Greetings, Bears! I am so happy to be back for another semester of blog posts. If you happened to read my posts from over the summer, you may have noticed that there was quite a bit of discussion about the first-time freshman student experience. Chances are, if you are a freshman, you have had at least a little bit of time to adjust to your new life here on campus—but that doesn’t necessarily mean that things are perfect. At any stage of your life or college, you may encounter difficult times or have a hard time adjusting to change, and that is when having a support system becomes very important. Building and maintaining a support system is something that I have struggled with, so I want to use my post for this week to talk about something that you could be struggling with too.
What is a “Support System” and Why is it Important?
“Support system” is a term usually used to refer to the people in your life that you can turn to for emotional support. In most cases, this can refer to your friends, family, or other close people in your circle. However, when you’re in college, your system can expand because you have access to so many different resources. It’s important to be aware of these resources, as well as build and maintain a support system, because even the strongest people need support during tough times. College is an amazing and fun experience, but it can also present its own unique challenges. Building a support system to help combat these challenges can look like all sorts of things, but most college students find their support in family, friends, and on-campus resources.
How to Build Your Support System
Most people looking to build or enhance their support system turn to friends or family. Even if they are further away, your family can still be a great way to find support. Your relationship with your family members can change and vary while you’re in college, but if you feel comfortable doing so, there is absolutely nothing wrong with turning to your family for support when you’re in need. Sometimes, your family can know you better than you know yourself and provide helpful insight about things that you may be experiencing. Friendships are also important and can do great things for your mental health. Good friends want to provide you with support and can also provide validation and advice. Oftentimes, it also just helps to have someone to talk to about your troubles. If you are in need of support, don’t be afraid to ask friends or loved ones for help; they want to support you and see you succeed.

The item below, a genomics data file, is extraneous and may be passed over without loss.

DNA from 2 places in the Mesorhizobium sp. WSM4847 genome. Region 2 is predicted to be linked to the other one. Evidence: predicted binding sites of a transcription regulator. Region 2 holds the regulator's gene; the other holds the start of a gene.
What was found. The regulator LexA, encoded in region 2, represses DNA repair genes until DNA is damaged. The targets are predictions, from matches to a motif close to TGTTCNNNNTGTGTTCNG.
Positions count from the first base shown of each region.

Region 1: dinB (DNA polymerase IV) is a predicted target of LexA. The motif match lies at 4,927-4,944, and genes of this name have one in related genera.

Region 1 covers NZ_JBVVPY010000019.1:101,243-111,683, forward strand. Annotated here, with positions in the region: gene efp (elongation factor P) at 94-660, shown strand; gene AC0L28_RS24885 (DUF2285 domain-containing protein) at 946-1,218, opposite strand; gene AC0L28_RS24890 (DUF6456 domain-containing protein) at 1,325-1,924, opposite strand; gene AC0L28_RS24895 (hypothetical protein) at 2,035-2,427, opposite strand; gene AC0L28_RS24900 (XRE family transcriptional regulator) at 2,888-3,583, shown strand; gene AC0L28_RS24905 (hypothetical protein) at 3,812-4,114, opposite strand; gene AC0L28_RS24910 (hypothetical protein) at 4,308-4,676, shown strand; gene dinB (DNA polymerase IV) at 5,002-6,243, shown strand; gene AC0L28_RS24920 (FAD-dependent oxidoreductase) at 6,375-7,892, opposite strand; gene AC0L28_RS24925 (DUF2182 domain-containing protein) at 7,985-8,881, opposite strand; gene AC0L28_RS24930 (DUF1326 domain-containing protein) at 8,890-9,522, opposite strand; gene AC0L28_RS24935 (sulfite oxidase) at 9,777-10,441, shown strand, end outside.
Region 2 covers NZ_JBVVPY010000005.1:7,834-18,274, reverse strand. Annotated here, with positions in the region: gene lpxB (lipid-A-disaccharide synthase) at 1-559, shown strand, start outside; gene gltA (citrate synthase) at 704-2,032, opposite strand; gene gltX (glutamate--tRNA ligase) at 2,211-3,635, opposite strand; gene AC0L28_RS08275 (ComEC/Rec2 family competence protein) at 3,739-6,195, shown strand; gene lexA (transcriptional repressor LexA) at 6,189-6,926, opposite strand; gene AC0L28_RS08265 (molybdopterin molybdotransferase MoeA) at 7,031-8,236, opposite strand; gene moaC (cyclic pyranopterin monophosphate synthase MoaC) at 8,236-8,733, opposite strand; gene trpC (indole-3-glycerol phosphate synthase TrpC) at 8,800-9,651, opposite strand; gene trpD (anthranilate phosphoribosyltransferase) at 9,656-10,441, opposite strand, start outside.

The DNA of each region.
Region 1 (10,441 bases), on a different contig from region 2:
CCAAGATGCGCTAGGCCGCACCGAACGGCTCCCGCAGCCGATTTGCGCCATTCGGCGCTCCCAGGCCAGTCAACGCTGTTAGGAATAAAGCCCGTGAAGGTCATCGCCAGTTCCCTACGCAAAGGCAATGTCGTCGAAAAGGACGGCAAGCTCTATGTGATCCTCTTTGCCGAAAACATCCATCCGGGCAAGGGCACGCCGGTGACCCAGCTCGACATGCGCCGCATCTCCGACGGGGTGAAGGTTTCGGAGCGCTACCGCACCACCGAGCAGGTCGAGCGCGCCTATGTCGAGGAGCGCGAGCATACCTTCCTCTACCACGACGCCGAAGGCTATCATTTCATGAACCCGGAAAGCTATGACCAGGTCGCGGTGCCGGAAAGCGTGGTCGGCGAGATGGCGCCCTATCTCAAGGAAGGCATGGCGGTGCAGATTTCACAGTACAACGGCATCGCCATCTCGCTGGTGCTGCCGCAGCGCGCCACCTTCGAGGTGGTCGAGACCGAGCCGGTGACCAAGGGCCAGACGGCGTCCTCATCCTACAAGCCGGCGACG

As a college student, you also have the opportunity to expand your support system by utilizing on-campus resources. One of the many great resources available to you is the Counseling Center, which is located in Magers Health and Wellness Center. Counselors can help you build your support system, but also serve as support themselves. As a Missouri State student, you have access to 8 counseling sessions per semester, but the Counseling Center also hosts other forms of therapy and skill-building workshops. You can find those listed on their website, along with links to many other resources.
There is also, of course, our office! The Center for Academic Success and Transition has both Success Coaches and Peer Mentors that are available to support you and guide you to success, both academically and as you navigate life at MSU. If you are interested in meeting with a Success Coach or Peer Mentor (or both), you can fill out the request form on our website. Other areas at MSU where you can find ways to build your support system include the department and college for your major, your academic advisor, the Bear CLAW, Foster Recreation Center and more.
I hope that after reading through this post you feel reassured about all of your options for finding support both on and off campus. It can be intimidating sometimes, but everyone goes through hard times, and there is absolutely nothing wrong with asking for help and support from others. If you are feeling overwhelmed, remember that there are many resources and opportunities available to you on campus and through MSU to help you succeed! I hope that your semester is going well so far, and I will see you again soon in a future blog post!
(Bio: I am a junior out-of-state student studying Creative Writing with a minor in Philosophy.)